About two months ago I returned home to Australia from a massive trip around the United States. The major thing that drew me to America in the first place was my love for Improv so my trip revolved around visiting arty cities like New York, Chicago and Los Angeles to take classes, see shows and perform. As my post-vacation sadness begins to subside, now seems as good a time as ever to document my adventures. I will begin by recounting my time in New York City and the Del Close Marathon.
I travelled alone which is a character-altering experience I’d highly recommend. I spent the first two weeks passing through Louisiana, Texas and Maryland before arriving in New York City via bus from Baltimore. The bus was double decker and I scored the front seat on the top deck (the best seat) and spent the ride reading Patti Smiths book, Just Kids. I finished reading the book just as the bus rolled into the City - another experience I’d highly recommend.
A few months earlier, I found out some friends of mine from Melbourne would be in New York City at the same time to attend the Del Close Marathon and were putting a team together to submit for a performance slot. I didn’t really know what the Del Close Marathon was but it sounded like an Improv nerds dream so I jumped on board. We spontaneously got together to perform in a Cage Match in Melbourne, filmed the show, uploaded our submission and then forgot about it for a couple weeks - until we found out our submission was accepted!
2015 marked the 17th annual Del Close Marathon. The festival has taken place yearly to honor the passing of Del Close, the man who pioneered long form Improv. The marathon kicks off on a Friday night and runs non-stop till Sunday night. Throughout this time, multiple performances run concurrently in theatres and Improv venues all around the city. Performers and teams from all around the world are invited to submit for a place on the lineup. Our slot was 11.20am on Saturday on the UCB Chelsea stage - The UCB Chelsea stage! The queen herself, that is: Amy Poehler; has stood on that stage!
After two weeks of travelling alone, it was a wonderful feeling to arrive in New York City to meet with the team. I arrived on Wednesday the 24th of June and checked into my accommodation on Bowery. It was booked last-minute as a result of my AirBnB apartment falling through a few days earlier. I got to my room, which turned out to be a tiny cubicle that barely fit my suitcase between the bed and the wall but not even that could bring me down because I was in New York City.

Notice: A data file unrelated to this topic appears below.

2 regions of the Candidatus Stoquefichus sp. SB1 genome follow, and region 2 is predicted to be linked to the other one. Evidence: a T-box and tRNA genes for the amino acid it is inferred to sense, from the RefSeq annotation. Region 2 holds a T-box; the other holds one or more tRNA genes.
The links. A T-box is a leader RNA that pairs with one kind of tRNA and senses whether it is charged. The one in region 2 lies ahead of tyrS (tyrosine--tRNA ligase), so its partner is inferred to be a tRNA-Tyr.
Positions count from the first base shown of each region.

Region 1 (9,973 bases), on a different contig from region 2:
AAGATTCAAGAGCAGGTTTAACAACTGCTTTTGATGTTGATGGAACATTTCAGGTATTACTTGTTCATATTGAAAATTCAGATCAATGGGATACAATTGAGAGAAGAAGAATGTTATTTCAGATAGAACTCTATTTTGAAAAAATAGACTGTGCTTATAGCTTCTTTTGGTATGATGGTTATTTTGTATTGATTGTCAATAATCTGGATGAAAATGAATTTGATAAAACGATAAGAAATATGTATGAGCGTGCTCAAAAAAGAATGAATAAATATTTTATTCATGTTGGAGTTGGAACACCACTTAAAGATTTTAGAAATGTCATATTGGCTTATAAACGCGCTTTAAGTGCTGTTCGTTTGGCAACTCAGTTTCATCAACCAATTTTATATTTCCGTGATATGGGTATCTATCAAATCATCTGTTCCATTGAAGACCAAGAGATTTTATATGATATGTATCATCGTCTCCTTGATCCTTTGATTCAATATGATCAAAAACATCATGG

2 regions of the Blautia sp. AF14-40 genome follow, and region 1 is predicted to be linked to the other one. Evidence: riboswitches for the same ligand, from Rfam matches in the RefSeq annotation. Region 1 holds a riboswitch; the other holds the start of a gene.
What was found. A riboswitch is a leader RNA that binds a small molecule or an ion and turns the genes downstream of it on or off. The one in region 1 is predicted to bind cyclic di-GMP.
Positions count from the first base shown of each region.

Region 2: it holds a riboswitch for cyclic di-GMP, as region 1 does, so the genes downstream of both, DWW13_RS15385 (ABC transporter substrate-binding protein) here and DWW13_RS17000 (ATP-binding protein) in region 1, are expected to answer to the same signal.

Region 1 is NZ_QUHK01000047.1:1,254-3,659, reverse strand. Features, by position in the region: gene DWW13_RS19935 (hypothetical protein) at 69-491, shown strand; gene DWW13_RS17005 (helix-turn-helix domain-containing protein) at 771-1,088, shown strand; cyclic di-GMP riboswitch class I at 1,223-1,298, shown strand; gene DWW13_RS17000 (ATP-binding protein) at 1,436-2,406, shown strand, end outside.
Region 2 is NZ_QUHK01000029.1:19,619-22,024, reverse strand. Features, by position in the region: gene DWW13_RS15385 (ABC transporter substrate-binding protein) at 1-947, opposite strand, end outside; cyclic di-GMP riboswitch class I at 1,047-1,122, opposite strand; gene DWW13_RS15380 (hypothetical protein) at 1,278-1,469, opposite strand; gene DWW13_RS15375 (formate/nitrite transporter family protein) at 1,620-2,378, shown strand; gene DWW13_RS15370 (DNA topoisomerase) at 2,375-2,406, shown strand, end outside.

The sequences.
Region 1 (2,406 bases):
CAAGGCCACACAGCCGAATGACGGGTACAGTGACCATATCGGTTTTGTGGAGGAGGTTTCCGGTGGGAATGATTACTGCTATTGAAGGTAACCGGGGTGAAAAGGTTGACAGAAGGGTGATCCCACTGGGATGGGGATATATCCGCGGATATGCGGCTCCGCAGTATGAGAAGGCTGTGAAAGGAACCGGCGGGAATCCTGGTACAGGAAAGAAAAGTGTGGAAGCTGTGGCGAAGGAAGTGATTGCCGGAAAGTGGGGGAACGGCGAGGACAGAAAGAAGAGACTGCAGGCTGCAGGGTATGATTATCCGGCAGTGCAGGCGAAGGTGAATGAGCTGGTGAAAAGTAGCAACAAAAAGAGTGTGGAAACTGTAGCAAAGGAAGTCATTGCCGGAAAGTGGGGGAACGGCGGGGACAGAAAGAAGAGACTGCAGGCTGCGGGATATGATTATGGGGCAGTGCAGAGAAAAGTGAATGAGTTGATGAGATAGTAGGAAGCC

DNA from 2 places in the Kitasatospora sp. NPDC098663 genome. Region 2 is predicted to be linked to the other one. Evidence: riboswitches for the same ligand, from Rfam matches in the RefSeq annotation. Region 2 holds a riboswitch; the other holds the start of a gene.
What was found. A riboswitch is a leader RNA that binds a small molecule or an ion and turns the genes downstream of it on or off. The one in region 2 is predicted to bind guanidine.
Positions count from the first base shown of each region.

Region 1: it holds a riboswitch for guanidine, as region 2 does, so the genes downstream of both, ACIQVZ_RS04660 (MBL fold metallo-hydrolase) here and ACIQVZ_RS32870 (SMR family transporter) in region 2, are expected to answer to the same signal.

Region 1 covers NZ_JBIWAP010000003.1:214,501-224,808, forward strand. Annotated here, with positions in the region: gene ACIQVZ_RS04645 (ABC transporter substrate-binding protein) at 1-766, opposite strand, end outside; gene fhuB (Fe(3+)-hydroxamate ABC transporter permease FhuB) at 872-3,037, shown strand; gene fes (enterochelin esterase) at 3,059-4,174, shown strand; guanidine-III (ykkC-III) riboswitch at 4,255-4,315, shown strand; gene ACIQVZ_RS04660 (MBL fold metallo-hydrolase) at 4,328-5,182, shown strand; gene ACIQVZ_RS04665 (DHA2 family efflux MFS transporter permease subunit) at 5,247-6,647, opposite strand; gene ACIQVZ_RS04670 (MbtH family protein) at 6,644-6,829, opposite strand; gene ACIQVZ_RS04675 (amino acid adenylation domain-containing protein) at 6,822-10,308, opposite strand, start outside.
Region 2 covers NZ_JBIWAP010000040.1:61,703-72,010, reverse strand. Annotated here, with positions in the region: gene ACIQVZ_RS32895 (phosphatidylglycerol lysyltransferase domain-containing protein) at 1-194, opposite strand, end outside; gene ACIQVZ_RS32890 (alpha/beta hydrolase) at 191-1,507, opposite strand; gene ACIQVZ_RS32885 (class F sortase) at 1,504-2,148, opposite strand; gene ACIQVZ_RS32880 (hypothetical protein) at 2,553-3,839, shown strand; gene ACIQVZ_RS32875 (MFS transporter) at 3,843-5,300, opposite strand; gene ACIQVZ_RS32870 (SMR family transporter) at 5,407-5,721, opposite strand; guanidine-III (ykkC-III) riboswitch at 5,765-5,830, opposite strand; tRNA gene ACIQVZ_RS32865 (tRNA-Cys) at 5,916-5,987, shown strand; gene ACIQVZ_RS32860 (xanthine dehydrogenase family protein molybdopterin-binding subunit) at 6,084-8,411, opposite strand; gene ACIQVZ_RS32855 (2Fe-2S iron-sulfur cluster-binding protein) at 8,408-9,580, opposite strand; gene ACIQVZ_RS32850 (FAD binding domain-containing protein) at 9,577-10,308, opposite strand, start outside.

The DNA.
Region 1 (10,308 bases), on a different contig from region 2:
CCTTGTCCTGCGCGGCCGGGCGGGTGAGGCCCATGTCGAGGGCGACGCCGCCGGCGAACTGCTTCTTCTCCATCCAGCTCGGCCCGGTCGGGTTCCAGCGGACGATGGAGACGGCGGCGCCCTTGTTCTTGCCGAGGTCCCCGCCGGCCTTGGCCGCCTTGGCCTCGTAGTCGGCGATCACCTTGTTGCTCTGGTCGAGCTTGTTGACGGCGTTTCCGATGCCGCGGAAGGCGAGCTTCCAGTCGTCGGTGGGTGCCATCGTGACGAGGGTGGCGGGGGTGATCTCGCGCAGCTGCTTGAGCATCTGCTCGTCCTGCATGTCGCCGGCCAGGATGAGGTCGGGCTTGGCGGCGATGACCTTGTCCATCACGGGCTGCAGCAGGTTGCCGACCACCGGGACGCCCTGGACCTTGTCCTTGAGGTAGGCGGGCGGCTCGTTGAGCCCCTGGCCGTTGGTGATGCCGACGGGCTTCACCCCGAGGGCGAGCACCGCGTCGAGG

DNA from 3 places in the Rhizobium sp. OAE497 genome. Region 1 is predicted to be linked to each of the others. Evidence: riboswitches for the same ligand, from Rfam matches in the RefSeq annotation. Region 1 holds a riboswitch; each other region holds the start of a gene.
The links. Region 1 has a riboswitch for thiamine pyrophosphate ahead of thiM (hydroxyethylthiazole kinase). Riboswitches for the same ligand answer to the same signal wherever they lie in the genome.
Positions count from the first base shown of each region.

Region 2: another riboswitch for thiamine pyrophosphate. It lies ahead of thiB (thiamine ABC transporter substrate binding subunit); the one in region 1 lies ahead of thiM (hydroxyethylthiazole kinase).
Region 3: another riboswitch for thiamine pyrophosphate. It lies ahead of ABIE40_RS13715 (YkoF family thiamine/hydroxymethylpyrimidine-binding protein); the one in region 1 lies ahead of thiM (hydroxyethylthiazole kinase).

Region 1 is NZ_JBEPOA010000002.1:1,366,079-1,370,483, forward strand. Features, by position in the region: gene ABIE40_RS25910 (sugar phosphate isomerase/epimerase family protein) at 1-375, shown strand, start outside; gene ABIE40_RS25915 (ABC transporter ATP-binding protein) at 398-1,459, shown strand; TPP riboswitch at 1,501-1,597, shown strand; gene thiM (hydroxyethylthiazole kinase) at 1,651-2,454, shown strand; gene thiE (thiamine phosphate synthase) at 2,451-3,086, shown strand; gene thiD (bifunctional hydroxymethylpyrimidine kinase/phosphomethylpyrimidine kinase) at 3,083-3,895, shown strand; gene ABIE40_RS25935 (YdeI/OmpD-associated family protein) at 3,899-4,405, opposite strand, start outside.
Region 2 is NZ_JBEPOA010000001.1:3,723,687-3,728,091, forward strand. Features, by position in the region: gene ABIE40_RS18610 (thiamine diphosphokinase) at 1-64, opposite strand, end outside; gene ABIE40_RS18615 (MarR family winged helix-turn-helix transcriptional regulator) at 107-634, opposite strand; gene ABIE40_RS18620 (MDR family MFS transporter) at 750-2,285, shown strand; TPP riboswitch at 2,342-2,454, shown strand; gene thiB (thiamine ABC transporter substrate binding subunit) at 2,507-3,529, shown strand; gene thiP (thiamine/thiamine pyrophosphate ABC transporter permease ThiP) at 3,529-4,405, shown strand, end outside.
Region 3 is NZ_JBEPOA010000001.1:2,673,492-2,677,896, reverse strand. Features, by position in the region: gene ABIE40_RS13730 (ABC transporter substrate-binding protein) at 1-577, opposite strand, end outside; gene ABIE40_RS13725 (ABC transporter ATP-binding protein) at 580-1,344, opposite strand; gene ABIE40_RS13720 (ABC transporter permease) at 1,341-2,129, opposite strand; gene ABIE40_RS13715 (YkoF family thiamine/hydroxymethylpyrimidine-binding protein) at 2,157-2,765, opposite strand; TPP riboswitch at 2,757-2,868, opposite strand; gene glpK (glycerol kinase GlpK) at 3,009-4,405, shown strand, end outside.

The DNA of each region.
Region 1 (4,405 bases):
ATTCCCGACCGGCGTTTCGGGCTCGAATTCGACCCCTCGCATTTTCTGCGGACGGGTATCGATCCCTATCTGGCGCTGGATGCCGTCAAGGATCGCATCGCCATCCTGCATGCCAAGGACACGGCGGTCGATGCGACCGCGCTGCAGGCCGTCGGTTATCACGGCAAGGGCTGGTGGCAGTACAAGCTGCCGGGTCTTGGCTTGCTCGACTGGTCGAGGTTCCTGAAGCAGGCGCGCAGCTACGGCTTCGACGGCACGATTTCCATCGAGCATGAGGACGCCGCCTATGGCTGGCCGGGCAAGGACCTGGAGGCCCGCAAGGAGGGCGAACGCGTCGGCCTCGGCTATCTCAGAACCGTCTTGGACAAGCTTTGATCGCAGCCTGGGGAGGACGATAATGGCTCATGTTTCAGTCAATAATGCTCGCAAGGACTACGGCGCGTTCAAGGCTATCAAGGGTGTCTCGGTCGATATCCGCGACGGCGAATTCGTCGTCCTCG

We saw The Book of Mormon, drank fancy cocktails, walked the skyline and faffed around the city together for some team bonding. We didn’t really know what to expect for the performance but we were confident that there’d be very few audience members in the theater for our time slot so our mission was to have fun together – we were just happy to be there!
One of the many great things about performing in the Del Close Marathon is that you get to participate in drop-in UCB workshops as an out-of-town performer. I signed up for a bunch because it’s rare to get the opportunity to take a class with the UCB if you’re not based in the city. Plus, their entry-level workshops always sell out in a flash. The classes I did were really great and had a focus on game and finding the fun in scenes, which was interesting to me. The instructors I had were from New York and Los Angeles and they were all bursts of energy and light. The UCB training center in New York City is absolutely incredible and when I entered the floor for the first time I couldn’t believe how many people there were, spilling into the lobby, hallway and (numerous) classrooms to take a workshop. I had never seen so many improvisers before. I had never seen so many people who knew the meaning of longform improv in one room before.